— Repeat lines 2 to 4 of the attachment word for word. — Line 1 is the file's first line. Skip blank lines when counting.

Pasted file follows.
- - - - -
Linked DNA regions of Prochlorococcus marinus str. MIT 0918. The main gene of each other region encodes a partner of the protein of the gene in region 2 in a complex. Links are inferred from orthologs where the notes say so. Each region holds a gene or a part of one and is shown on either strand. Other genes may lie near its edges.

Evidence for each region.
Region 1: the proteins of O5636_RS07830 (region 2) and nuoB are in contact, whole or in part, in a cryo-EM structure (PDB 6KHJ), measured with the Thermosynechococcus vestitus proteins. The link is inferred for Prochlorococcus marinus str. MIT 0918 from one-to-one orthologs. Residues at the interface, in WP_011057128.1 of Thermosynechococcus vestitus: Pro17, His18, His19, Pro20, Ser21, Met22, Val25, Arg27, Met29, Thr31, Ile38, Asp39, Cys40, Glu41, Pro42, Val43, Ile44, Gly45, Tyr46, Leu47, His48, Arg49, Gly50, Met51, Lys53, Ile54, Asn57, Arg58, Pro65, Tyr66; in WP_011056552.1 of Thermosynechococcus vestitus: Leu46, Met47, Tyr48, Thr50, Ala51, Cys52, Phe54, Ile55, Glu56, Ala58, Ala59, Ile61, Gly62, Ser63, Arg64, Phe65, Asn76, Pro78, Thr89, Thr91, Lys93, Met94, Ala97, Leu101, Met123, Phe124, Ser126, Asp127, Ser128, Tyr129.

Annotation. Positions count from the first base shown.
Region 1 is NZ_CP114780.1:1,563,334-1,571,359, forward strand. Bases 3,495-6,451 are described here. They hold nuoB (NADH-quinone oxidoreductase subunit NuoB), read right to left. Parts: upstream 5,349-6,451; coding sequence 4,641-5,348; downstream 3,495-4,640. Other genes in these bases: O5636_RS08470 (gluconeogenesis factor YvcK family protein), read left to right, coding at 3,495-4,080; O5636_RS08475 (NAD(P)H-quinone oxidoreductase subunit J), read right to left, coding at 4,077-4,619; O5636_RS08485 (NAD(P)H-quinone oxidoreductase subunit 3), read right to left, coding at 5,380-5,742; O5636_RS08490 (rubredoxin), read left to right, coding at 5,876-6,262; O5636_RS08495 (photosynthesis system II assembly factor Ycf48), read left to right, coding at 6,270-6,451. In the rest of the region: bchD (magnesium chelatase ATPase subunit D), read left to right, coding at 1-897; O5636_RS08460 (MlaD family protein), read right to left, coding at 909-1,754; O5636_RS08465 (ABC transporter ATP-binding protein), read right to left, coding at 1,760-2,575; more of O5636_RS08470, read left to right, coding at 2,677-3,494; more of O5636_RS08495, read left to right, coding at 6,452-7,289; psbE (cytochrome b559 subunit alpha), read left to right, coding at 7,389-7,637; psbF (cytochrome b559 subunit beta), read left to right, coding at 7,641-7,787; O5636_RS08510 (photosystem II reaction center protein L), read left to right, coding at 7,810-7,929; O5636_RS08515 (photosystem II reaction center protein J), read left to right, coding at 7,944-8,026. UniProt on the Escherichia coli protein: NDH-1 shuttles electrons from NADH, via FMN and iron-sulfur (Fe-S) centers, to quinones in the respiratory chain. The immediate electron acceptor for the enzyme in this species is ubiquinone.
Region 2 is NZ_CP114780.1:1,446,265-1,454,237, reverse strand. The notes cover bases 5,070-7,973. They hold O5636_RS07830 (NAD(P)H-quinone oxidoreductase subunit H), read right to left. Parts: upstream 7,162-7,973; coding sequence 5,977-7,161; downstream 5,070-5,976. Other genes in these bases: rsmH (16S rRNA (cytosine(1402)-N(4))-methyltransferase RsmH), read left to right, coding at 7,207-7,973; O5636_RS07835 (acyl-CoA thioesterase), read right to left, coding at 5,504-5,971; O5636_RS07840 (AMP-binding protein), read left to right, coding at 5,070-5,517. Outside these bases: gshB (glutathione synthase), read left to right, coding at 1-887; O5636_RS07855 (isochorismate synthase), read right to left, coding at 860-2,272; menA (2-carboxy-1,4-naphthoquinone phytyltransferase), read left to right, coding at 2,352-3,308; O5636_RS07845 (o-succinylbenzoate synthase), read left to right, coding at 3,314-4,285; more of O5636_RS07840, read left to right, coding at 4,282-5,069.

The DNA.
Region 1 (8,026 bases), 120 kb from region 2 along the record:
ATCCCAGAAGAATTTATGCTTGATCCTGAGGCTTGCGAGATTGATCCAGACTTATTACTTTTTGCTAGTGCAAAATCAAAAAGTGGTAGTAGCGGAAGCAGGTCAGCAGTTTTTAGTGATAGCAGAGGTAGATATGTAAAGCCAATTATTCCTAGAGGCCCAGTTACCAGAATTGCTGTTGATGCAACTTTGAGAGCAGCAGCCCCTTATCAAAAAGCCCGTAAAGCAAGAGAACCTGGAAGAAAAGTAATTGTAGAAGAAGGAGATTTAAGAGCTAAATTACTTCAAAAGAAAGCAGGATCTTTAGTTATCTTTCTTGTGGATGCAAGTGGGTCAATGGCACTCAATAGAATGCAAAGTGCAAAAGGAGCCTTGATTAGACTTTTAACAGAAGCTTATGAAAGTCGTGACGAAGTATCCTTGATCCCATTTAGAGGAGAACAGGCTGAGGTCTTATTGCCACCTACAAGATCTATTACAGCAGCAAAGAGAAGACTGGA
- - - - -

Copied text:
Evidence for each region.
Region 1: the proteins of O5636_RS07830 (region 2) and nuoB are in contact, whole or in part, in a cryo-EM structure (PDB 6KHJ), measured with the Thermosynechococcus vestitus proteins. The link is inferred for Prochlorococcus marinus str. MIT 0918 from one-to-one orthologs. Residues at the interface, in WP_011057128.1 of Thermosynechococcus vestitus: Pro17, His18, His19, Pro20, Ser21, Met22, Val25, Arg27, Met29, Thr31, Ile38, Asp39, Cys40, Glu41, Pro42, Val43, Ile44, Gly45, Tyr46, Leu47, His48, Arg49, Gly50, Met51, Lys53, Ile54, Asn57, Arg58, Pro65, Tyr66; in WP_011056552.1 of Thermosynechococcus vestitus: Leu46, Met47, Tyr48, Thr50, Ala51, Cys52, Phe54, Ile55, Glu56, Ala58, Ala59, Ile61, Gly62, Ser63, Arg64, Phe65, Asn76, Pro78, Thr89, Thr91, Lys93, Met94, Ala97, Leu101, Met123, Phe124, Ser126, Asp127, Ser128, Tyr129.

Annotation. Positions count from the first base shown.